CoreOS is devoted to making Kubernetes continuously better and easier, from installation to the long-term lifecycle management required for critical infrastructure. Working closely with other CNCF Kubernetes maintainers and the wider community, CoreOS is active throughout the Kubernetes code base. We've helped make the node container runtime interface modular, and we endlessly refine the central etcd cluster configuration store. Today, we're previewing work that brings Kubernetes to a classic maturity watermark for systems software: "self-hosting".
This term is applied to several categories of systems software, and to compilers and operating systems especially. “Self-hosted” refers to the ability of a system to be expressed in terms of itself. For a compiler, this means building the compiler from source using the compiler itself. For an operating system, self-hosting implies that the install tools and upgrade facilities use that operating system running on that machine to implement their functions – that the system does not require a supervisory host to bootstrap it into life. This "hosted" model is seen in historical systems, in many systems during their early development, and in minimalist embedded systems to this day. Self-hosting solves chicken-and-egg problems in software.
In this presentation, CoreOS Kubernetes team lead Aaron Levy outlines what we’ve implemented to make Kubernetes self-hosted, why we did it, how we did it, and demonstrates with detailed examples how self-hosted Kubernetes works to make life easier for container cluster admins using Kubernetes orchestration.
Self-hosted means updating Kubernetes is easy
For Kubernetes, self-hosted means simplifying the process of installing and upgrading Kubernetes clusters by making the entire Kubernetes system run on the cluster as Kubernetes objects. The API server and other control plane components are scheduled, executed, and managed as Kubernetes API objects, like any other cluster work – Kubernetes running on Kubernetes.
Today, installing and managing upgrade lifecycles for Kubernetes clusters requires a different set of skills and tools than actually operating the cluster and running business applications on it. Does it also require different staff? Ideally, mastering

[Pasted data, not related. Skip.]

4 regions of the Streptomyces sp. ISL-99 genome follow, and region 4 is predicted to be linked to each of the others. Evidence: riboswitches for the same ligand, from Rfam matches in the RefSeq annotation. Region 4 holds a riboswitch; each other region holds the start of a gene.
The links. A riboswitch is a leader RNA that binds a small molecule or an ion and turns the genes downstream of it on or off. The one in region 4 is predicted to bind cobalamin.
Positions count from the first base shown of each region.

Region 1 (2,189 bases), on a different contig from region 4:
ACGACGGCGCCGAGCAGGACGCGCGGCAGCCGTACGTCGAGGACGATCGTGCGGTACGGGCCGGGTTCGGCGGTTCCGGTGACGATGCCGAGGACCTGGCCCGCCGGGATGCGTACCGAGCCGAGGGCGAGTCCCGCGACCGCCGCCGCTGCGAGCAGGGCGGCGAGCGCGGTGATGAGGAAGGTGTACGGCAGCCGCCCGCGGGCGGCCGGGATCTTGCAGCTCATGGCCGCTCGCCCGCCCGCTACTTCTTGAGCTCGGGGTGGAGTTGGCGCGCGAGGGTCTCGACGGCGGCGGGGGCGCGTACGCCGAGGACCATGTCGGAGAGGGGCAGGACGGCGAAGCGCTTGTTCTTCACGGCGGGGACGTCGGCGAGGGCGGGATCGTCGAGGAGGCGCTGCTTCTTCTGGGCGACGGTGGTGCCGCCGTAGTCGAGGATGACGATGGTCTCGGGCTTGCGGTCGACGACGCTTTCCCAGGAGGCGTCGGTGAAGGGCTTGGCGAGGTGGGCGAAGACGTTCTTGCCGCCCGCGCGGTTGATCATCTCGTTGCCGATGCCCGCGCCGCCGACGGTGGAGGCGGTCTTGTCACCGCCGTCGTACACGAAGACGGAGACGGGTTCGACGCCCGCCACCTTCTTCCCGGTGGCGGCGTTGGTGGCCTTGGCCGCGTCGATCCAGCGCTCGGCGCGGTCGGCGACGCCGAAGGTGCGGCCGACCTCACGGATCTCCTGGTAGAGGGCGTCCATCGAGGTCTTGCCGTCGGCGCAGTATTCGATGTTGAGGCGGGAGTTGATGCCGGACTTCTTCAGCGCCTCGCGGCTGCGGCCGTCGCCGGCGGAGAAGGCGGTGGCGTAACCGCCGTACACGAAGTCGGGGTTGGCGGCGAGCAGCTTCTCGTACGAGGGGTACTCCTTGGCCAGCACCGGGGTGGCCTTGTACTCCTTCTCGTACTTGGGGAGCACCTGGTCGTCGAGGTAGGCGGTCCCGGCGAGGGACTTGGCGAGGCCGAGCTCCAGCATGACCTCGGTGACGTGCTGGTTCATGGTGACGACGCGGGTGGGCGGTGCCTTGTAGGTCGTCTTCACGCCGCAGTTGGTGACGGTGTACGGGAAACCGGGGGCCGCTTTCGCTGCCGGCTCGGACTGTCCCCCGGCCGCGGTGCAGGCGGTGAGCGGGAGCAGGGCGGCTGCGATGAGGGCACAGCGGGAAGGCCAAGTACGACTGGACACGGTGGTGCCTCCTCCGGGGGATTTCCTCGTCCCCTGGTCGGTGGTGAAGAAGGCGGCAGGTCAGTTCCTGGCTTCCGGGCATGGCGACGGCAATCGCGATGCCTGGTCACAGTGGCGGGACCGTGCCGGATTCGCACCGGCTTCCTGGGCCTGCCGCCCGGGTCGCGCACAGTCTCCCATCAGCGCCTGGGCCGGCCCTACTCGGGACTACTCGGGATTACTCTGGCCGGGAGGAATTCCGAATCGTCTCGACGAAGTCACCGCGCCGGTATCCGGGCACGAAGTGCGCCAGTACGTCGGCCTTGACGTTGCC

kubectl and other tools to operate Kubernetes should translate into the know-how to install Kubernetes in the first place, and to keep it running over time.
Self-hosted means high availability is easy
Once Kubernetes is executed as a set of Kubernetes objects and managed by Kubernetes tools, intelligently coordinating upgrades and the complete cluster orchestrator lifecycle is identical to managing any other object in the cluster. Scaling control plane components for high availability becomes just another
kubectl scale … command, and upgrades of the cluster manager can be kicked off like, and executed as predictably and reliably as, any other Kubernetes application rolling update.
We think that the self-hosted model provides a number of advantages over the alternatives, and is an applicable deployment model for all Kubernetes Operating Systems. Across many users and Kubernetes Special Interest Groups (SIGs), CoreOS has seen an overwhelming demand for three required management features:
Simplified installation and repeated deployment of Kubernetes by reducing on-node, on-disk configuration
Unified administration of Kubernetes itself through the Kubernetes API
An upgrade process and documentation that relies less on scripts and more on automation
Moving self-hosted Kubernetes forward
Self-hosted Kubernetes is the foundation for making those things happen, and the concepts proven in this demonstration represent solid progress in that direction. Come join the community Kubernetes effort, check out the detailed design proposal for self-hosted clusters, or follow us on Twitter @CoreOS for further updates. CoreOS Tectonic packages, polishes, and supports Kubernetes for the enterprise container cluster. Try it out with the Tectonic Starter edition today.